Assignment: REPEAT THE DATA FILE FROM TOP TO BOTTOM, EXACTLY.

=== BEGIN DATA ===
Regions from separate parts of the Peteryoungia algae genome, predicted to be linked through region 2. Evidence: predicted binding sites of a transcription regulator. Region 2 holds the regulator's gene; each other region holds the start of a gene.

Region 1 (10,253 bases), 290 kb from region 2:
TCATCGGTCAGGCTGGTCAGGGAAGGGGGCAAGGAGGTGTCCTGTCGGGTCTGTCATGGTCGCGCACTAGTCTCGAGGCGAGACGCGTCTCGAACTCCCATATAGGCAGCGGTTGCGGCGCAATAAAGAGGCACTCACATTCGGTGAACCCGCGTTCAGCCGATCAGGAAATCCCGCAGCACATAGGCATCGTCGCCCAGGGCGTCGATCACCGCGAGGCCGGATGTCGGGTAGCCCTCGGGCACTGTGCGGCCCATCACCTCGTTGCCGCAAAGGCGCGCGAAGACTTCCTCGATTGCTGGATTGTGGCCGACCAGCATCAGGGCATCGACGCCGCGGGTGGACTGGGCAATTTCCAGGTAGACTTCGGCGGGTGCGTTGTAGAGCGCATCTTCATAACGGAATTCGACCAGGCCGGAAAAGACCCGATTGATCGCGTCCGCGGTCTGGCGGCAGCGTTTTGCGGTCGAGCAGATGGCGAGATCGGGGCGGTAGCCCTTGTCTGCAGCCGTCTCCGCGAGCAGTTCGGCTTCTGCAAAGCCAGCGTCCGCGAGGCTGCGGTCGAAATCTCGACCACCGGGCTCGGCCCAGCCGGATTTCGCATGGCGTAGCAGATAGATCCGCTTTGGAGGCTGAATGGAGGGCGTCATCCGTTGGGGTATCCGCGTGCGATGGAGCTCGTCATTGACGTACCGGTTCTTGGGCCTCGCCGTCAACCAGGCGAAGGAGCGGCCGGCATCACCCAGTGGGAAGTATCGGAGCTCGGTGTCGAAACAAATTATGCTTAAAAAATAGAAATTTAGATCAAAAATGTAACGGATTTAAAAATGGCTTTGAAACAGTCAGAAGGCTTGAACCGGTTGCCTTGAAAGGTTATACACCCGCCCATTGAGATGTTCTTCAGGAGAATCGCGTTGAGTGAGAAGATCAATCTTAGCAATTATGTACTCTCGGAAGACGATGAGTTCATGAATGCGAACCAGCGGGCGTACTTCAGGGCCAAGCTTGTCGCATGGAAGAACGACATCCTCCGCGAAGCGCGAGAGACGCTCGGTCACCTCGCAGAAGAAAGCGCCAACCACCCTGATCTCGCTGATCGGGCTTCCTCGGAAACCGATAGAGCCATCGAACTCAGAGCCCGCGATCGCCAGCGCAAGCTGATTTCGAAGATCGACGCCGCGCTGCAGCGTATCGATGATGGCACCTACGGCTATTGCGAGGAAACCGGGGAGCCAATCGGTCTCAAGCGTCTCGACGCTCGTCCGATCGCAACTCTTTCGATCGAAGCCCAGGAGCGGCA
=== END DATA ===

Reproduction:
Regions from separate parts of the Peteryoungia algae genome, predicted to be linked through region 2. Evidence: predicted binding sites of a transcription regulator. Region 2 holds the regulator's gene; each other region holds the start of a gene.

Region 1 (10,253 bases), 290 kb from region 2:
TCATCGGTCAGGCTGGTCAGGGAAGGGGGCAAGGAGGTGTCCTGTCGGGTCTGTCATGGTCGCGCACTAGTCTCGAGGCGAGACGCGTCTCGAACTCCCATATAGGCAGCGGTTGCGGCGCAATAAAGAGGCACTCACATTCGGTGAACCCGCGTTCAGCCGATCAGGAAATCCCGCAGCACATAGGCATCGTCGCCCAGGGCGTCGATCACCGCGAGGCCGGATGTCGGGTAGCCCTCGGGCACTGTGCGGCCCATCACCTCGTTGCCGCAAAGGCGCGCGAAGACTTCCTCGATTGCTGGATTGTGGCCGACCAGCATCAGGGCATCGACGCCGCGGGTGGACTGGGCAATTTCCAGGTAGACTTCGGCGGGTGCGTTGTAGAGCGCATCTTCATAACGGAATTCGACCAGGCCGGAAAAGACCCGATTGATCGCGTCCGCGGTCTGGCGGCAGCGTTTTGCGGTCGAGCAGATGGCGAGATCGGGGCGGTAGCCCTTGTCTGCAGCCGTCTCCGCGAGCAGTTCGGCTTCTGCAAAGCCAGCGTCCGCGAGGCTGCGGTCGAAATCTCGACCACCGGGCTCGGCCCAGCCGGATTTCGCATGGCGTAGCAGATAGATCCGCTTTGGAGGCTGAATGGAGGGCGTCATCCGTTGGGGTATCCGCGTGCGATGGAGCTCGTCATTGACGTACCGGTTCTTGGGCCTCGCCGTCAACCAGGCGAAGGAGCGGCCGGCATCACCCAGTGGGAAGTATCGGAGCTCGGTGTCGAAACAAATTATGCTTAAAAAATAGAAATTTAGATCAAAAATGTAACGGATTTAAAAATGGCTTTGAAACAGTCAGAAGGCTTGAACCGGTTGCCTTGAAAGGTTATACACCCGCCCATTGAGATGTTCTTCAGGAGAATCGCGTTGAGTGAGAAGATCAATCTTAGCAATTATGTACTCTCGGAAGACGATGAGTTCATGAATGCGAACCAGCGGGCGTACTTCAGGGCCAAGCTTGTCGCATGGAAGAACGACATCCTCCGCGAAGCGCGAGAGACGCTCGGTCACCTCGCAGAAGAAAGCGCCAACCACCCTGATCTCGCTGATCGGGCTTCCTCGGAAACCGATAGAGCCATCGAACTCAGAGCCCGCGATCGCCAGCGCAAGCTGATTTCGAAGATCGACGCCGCGCTGCAGCGTATCGATGATGGCACCTACGGCTATTGCGAGGAAACCGGGGAGCCAATCGGTCTCAAGCGTCTCGACGCTCGTCCGATCGCAACTCTTTCGATCGAAGCCCAGGAGCGGCA